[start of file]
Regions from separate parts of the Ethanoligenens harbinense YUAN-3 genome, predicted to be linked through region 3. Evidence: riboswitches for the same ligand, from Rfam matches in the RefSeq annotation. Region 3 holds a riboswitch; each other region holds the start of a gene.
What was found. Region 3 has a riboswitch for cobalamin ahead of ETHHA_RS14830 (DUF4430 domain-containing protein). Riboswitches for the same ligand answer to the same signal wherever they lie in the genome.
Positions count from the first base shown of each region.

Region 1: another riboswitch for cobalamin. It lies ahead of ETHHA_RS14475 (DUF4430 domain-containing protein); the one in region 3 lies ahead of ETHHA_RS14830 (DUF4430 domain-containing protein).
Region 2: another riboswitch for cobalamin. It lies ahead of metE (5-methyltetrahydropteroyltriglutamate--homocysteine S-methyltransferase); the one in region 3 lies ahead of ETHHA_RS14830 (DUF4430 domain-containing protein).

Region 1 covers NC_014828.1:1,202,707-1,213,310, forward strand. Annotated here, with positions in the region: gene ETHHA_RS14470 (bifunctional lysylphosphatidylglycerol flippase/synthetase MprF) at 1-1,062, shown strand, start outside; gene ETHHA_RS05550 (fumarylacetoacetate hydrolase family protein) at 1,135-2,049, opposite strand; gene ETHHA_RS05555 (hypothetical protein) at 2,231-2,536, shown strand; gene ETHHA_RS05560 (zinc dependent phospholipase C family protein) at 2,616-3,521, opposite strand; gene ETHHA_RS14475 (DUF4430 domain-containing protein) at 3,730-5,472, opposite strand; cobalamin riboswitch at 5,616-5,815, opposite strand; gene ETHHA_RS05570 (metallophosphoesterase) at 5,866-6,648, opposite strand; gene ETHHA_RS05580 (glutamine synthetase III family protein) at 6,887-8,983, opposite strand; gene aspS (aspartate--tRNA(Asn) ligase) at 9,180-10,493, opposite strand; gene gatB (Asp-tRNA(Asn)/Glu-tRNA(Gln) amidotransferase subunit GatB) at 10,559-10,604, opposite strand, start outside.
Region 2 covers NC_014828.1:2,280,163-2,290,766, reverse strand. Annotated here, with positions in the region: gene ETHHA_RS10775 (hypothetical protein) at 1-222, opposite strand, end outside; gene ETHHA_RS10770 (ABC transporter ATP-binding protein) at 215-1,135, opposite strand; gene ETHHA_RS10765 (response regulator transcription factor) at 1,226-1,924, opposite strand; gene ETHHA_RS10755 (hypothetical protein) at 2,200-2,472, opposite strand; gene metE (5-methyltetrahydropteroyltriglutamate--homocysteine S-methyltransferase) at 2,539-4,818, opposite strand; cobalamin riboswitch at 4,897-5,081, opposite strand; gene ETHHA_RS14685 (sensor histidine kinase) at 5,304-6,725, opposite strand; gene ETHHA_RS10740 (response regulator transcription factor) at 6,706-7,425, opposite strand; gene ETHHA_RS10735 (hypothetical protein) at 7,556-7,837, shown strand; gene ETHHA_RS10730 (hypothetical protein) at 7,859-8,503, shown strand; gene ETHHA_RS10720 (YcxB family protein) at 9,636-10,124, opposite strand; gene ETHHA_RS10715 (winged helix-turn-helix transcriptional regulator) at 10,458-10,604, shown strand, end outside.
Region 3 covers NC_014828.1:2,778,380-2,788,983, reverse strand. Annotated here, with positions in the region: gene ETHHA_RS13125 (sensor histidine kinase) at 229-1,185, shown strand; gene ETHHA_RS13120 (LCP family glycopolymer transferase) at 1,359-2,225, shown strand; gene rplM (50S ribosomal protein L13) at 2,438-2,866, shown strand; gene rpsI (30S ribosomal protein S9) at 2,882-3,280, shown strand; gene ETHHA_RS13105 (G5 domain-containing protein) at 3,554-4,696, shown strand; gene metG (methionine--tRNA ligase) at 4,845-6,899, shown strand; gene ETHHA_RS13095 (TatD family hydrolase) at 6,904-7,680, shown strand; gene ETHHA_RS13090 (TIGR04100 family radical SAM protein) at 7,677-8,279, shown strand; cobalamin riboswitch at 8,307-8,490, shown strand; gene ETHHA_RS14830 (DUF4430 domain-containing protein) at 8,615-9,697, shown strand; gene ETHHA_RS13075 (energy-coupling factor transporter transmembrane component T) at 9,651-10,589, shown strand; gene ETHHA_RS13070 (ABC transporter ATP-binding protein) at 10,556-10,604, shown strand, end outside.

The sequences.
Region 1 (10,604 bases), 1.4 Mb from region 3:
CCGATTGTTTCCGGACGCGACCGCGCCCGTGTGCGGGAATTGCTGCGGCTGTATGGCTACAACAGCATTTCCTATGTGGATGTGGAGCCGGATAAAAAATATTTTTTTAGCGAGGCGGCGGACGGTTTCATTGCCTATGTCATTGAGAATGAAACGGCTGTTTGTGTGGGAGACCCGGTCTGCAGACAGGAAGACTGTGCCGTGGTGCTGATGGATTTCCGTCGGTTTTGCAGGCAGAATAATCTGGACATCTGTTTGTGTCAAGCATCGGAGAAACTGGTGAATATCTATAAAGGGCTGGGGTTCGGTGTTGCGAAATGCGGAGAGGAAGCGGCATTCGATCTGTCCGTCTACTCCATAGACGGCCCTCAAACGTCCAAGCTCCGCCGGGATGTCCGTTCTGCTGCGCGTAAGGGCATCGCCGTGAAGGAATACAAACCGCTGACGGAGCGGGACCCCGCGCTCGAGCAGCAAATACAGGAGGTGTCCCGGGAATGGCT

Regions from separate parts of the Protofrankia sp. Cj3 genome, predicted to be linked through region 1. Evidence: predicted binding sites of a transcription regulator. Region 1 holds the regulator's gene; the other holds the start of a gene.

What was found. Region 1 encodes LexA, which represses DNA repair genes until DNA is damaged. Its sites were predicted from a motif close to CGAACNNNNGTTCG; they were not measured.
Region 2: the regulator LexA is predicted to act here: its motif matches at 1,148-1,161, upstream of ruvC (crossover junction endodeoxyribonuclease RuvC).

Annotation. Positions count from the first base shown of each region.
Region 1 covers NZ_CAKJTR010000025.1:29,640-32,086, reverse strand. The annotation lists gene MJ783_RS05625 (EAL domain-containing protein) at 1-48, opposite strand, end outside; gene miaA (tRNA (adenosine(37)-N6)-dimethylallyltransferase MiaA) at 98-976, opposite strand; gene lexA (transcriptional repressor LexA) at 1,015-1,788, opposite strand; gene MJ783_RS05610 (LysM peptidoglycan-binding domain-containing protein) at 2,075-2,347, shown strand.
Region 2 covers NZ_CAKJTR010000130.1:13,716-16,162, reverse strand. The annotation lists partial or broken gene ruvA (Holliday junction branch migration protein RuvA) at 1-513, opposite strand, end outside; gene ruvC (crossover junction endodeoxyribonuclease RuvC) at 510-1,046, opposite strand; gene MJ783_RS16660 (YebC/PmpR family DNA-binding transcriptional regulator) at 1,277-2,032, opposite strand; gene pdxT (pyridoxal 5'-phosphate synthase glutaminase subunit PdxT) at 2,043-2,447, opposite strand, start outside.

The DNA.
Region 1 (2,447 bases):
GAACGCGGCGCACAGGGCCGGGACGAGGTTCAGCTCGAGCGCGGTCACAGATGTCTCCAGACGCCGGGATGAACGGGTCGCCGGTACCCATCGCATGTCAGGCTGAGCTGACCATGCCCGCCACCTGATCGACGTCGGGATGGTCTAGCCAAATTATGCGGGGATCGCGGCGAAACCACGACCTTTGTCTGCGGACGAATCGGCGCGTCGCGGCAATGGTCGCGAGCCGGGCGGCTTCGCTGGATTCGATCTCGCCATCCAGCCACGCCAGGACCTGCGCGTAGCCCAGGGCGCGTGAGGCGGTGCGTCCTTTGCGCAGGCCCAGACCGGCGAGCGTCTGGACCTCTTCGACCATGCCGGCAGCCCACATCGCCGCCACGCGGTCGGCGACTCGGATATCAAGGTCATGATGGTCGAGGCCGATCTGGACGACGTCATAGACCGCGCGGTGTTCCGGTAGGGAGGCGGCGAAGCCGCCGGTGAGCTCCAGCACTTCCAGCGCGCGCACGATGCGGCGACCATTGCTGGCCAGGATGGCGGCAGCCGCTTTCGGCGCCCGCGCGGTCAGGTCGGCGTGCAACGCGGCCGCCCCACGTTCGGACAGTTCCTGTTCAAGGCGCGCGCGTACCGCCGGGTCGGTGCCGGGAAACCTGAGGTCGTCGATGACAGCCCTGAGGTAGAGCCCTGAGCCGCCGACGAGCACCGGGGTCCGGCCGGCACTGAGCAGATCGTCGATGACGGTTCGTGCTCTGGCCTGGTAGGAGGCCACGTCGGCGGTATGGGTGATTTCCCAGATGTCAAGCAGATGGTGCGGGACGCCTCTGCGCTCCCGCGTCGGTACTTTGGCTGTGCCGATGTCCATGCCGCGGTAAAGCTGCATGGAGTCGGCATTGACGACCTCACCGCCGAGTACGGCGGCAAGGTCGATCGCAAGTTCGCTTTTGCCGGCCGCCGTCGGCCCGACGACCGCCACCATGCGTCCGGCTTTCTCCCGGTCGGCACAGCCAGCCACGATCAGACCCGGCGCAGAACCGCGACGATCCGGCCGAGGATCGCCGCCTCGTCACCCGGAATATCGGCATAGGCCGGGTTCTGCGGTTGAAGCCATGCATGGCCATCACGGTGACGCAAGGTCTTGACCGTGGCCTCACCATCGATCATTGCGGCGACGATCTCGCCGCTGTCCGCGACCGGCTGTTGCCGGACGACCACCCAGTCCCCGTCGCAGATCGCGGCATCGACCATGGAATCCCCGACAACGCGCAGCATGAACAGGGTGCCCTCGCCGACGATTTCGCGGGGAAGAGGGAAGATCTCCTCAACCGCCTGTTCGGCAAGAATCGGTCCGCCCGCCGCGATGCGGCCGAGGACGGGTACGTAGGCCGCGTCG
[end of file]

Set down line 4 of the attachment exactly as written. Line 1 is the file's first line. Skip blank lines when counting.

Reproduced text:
Region 1: another riboswitch for cobalamin. It lies ahead of ETHHA_RS14475 (DUF4430 domain-containing protein); the one in region 3 lies ahead of ETHHA_RS14830 (DUF4430 domain-containing protein).